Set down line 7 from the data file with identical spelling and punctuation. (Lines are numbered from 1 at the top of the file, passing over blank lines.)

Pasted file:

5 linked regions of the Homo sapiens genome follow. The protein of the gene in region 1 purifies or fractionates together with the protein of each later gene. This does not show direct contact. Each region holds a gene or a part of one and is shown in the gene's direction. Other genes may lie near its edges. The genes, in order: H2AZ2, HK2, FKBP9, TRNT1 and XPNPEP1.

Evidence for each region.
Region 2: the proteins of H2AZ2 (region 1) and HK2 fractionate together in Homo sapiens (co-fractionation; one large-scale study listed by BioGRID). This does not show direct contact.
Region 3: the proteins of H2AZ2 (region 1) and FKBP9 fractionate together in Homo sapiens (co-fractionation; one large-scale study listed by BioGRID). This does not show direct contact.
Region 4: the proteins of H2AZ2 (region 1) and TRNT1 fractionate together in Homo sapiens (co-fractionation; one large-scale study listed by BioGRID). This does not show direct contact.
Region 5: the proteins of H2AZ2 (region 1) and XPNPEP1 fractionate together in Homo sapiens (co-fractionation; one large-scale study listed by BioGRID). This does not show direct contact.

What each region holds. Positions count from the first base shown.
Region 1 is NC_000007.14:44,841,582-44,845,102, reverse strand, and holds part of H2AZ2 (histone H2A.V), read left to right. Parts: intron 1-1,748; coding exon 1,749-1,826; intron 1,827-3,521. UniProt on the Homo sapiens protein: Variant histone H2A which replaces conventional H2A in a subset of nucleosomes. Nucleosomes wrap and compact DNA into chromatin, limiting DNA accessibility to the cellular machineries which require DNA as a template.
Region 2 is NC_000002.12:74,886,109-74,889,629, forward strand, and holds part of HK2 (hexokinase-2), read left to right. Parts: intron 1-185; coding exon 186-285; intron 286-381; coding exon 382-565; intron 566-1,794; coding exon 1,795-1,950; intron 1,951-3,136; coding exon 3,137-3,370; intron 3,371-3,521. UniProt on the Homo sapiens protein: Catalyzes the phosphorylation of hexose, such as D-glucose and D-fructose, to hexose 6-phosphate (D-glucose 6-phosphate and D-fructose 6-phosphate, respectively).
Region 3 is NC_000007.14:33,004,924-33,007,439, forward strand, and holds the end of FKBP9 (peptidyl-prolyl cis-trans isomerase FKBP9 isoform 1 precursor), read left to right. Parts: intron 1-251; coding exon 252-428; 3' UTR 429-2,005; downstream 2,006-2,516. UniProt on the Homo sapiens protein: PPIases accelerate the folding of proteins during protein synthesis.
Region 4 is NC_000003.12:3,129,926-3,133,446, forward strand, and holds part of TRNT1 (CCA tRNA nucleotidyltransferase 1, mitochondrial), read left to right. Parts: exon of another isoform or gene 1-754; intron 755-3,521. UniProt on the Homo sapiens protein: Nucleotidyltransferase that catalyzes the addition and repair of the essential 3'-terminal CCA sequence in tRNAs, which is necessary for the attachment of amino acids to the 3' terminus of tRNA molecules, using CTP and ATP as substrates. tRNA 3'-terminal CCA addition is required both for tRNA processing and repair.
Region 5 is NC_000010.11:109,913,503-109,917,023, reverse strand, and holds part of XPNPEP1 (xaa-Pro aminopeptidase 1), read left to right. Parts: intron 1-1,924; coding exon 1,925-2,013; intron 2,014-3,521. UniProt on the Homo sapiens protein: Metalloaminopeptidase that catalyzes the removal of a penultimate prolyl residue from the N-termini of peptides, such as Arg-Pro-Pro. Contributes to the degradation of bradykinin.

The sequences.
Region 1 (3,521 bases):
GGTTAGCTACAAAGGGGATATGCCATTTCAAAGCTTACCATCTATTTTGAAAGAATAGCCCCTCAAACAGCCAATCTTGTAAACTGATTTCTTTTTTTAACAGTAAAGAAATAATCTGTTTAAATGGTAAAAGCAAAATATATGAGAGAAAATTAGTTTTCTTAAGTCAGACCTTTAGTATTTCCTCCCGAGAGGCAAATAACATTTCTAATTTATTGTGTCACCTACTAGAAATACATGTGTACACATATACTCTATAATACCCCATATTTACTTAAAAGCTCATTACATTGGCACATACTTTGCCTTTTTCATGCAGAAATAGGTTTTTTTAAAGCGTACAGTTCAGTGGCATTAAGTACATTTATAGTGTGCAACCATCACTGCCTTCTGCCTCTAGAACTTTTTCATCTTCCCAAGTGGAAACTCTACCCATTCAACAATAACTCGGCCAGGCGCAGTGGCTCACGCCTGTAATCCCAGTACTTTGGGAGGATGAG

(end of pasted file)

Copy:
What each region holds. Positions count from the first base shown.